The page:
Northern Stage’s ‘Christmas Carol’ a children’s holiday delight

Bill Kux as Scrooge at the Northern Stage production of 'A Christmas Carol.' All photos copyright Rob Strong.

Bill Kux as Scrooge at the Northern Stage production of ‘A Christmas Carol.’ All photos copyright Rob Strong.

By David Lampe-Wilson
©2016-Telegraph Publishing LLC

It’s that season again when ballet companies polish up their “Nutcrackers” and regional theaters reheat that old chestnut “A Christmas Carol.”

White River Junction’s Northern Stage offers up its biennial production of Scrooge’s story in a production that looks very good for the most part but gets hobbled by a leaden pace and by a strange visual twist that leaves us with an unfortunately hollow, unsatisfactory finale.

Based on the novella “A Christmas Carol in Prose, Being a Ghost-Story of Christmas,” the version has been adapted for the stage by Michael Wilson, who hits all the right chords for the most part. Dickens’ 1843 “Carol” is an allegory of Christian redemption told in five staves, or stanzas, in keeping with the idea that this is a carol in prose. The story is a mashup of old Christmas tales of ghostly hauntings, new Victorian holiday traditions, the plight of the impoverished and a message of love and generosity.

As seen at Northern Stage, there is plenty of music and ghostly goings-on. Phantoms surround Ebenezer Scrooge from the play’s opening, writhing in ghoulish agony as mists and rain infuse the stage with foreboding.

Susan Haefner, as the Ghost of Christmas Past, left, and Bill Kux as Scrooge.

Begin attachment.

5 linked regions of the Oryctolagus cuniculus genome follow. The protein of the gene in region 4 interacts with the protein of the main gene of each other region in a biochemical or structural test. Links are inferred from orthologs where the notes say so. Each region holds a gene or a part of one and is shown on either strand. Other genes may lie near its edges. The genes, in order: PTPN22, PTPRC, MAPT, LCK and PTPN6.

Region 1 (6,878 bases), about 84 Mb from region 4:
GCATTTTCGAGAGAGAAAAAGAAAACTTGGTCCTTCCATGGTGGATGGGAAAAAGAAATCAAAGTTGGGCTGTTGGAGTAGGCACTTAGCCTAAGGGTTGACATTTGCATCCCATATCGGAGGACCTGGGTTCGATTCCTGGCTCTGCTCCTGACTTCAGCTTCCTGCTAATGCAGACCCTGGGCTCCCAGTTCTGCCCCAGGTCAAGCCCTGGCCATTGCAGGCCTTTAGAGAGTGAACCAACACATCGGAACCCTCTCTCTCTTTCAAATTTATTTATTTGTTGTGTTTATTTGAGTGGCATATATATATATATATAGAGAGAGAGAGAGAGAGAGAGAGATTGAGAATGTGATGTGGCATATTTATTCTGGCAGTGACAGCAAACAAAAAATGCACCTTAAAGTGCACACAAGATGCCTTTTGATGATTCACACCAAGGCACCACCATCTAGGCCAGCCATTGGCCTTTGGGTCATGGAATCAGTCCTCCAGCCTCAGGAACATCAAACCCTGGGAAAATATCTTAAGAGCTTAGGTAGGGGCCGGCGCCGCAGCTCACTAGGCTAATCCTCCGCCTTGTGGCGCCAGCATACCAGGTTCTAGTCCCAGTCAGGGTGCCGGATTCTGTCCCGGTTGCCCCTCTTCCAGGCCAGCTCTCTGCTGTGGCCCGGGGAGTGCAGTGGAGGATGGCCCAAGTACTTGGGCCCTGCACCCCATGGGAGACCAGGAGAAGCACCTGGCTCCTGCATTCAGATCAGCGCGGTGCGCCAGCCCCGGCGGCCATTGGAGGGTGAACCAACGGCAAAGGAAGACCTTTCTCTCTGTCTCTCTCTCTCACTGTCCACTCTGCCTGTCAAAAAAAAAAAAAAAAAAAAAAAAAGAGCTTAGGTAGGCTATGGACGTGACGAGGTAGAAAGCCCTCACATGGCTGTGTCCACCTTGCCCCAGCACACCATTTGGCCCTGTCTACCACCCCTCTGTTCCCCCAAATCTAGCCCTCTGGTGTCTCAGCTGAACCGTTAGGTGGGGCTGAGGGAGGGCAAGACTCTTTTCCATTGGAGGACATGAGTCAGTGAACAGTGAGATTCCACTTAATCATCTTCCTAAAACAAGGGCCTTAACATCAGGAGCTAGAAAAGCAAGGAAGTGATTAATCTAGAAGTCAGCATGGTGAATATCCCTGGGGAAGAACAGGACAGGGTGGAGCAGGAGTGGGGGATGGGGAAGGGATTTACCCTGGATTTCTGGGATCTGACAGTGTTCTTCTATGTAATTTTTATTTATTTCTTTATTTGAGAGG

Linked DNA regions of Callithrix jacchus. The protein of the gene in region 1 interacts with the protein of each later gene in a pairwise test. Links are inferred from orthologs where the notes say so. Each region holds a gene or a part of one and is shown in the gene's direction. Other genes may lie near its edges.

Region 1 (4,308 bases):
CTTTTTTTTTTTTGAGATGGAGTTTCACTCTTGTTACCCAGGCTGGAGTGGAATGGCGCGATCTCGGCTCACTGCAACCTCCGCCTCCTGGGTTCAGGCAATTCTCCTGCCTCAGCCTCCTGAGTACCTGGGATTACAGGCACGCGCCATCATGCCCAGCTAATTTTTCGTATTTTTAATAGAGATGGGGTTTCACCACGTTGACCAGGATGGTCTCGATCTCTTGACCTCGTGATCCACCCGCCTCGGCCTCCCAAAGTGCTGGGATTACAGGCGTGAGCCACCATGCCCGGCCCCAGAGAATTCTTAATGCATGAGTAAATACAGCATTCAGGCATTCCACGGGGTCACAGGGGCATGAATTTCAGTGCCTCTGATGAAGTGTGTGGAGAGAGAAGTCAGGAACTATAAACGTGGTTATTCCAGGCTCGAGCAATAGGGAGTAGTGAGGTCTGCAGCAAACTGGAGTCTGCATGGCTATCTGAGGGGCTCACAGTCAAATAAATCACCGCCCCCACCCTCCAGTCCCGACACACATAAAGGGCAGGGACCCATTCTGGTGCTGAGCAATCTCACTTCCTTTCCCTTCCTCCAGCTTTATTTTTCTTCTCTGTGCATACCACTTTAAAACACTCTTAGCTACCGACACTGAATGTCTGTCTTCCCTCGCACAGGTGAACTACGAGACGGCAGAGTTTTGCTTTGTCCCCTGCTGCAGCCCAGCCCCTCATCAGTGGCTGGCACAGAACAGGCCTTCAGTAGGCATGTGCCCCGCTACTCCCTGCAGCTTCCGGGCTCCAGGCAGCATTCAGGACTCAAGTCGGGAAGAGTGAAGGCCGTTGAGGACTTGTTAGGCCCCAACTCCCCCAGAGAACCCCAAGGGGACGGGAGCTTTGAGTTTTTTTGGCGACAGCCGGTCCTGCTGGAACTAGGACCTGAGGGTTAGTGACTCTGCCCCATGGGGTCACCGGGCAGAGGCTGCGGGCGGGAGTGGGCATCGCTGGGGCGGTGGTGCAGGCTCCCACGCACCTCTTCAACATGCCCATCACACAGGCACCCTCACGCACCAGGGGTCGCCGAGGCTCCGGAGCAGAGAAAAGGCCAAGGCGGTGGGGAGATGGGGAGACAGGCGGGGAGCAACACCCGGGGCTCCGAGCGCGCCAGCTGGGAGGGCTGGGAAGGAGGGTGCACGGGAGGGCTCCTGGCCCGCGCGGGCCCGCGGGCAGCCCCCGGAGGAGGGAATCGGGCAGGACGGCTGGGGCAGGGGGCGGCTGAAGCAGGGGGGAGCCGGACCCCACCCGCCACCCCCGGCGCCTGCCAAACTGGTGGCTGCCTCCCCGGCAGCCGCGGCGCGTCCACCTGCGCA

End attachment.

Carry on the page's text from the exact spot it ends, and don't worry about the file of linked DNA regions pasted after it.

Susan Haefner, as the Ghost of Christmas Past, left, and Bill Kux as Scrooge.

We expect a story of Scrooge’s redemption but, after we meet him, we like Scrooge. Yes, he pays lip-service to the bahs! and the humbugs! and says some very nasty things to people, but we can’t help feeling that he just doesn’t mean it. Bill Kux’s portrayal of Ebenezer Scrooge is a bit antic from the get-go; his heart is not thawed by his experience — he simply appears to become jollier.

It is as if Director Peter Hackett has tuned his production to the youngsters in the theater instead of paying homage to the story as originally intended. This children’s theater approach may explain the final scene in which the gray Victorian housing is done away with in favor of large, bright presents that look like they came from a department store window display and the stylized Christmas tree that, as it descends to the stage, is reminiscent of the falling chandelier from “Phantom of the Opera.”

Still, some of the more intimate scenes are highly effective, but the excellent large cast often leaves us with the impression that they have been more traffic managed than directed. The dancing ghosts dance just a bit too long and while we are treated to some wonderful special effects from Lighting and Projection Designer Dan Kotlowitz, they too have a tendency to drag on, resulting in special effects that become less special.


From left, Alexandra (Scout) Zischke, Claire Feuille, Nathaniel Krawitt, Eric Bunge, Paige Falcone, Victoria Adams-Zischke and Bill Kux.

Costume Designer Aaron Patrick DeClerk captures the spirit of John Leech’s original illustrations for the story and David Esler’s set design serves as a fine backdrop to the many visual effects.

With a running time of one hour and 45 minutes, Northern Stage’s production of “A Christmas Carol” should be enjoyed by children who do not frighten easily. But it will leave some adults feeling far from satisfied.

“A Christmas Carol” continues through Saturday, Dec. 24 at Northern Stage, the Barrette Center for the Arts, 74 Gates St., White River Junction. Performances: Wednesday through Sunday; matinees most days, call for complete schedule. For tickets and information, click here or call 802-291-9009.

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About the Author: After 30 years as a theater critic and arts editor for a Connecticut daily newspaper, David Lampe-Wilson transplanted to Vermont with his wife and two cats.

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